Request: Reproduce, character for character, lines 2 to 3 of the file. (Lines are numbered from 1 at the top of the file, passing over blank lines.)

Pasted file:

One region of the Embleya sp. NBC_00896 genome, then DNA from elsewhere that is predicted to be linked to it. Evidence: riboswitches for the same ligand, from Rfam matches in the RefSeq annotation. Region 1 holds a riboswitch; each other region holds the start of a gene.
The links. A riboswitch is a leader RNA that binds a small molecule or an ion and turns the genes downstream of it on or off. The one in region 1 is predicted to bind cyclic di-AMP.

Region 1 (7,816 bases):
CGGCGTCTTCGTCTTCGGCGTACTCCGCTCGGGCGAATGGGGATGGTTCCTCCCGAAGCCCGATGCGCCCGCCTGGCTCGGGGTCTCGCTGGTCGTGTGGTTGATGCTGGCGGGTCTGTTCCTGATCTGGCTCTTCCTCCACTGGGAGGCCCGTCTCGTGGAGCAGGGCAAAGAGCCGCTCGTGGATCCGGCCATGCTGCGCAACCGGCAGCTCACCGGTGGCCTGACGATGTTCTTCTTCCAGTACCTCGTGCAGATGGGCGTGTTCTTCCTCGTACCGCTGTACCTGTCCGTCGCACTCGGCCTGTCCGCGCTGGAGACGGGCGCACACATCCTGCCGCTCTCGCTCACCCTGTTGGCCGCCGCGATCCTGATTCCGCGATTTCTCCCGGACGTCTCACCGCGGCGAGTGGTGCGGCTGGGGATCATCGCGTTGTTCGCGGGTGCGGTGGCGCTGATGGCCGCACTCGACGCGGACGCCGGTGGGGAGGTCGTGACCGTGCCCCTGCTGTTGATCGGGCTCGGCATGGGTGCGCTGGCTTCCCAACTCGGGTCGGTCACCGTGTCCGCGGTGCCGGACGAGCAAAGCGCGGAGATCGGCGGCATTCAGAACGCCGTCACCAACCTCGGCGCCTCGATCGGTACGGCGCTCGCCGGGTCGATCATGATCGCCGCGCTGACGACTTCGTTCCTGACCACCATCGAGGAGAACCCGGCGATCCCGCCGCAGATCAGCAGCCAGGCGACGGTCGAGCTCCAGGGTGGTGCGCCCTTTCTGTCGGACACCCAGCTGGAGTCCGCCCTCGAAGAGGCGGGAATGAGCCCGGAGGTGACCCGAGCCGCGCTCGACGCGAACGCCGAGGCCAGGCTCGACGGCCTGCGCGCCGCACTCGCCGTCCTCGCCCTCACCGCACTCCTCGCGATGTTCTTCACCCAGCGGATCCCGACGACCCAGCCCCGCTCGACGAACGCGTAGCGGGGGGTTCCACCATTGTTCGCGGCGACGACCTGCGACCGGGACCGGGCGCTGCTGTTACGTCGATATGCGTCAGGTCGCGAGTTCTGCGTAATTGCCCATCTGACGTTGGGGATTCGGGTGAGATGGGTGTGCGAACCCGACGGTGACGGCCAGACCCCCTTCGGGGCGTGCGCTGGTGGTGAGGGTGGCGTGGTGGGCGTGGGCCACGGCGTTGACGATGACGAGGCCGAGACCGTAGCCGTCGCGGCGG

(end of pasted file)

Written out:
The links. A riboswitch is a leader RNA that binds a small molecule or an ion and turns the genes downstream of it on or off. The one in region 1 is predicted to bind cyclic di-AMP.

Region 1 (7,816 bases):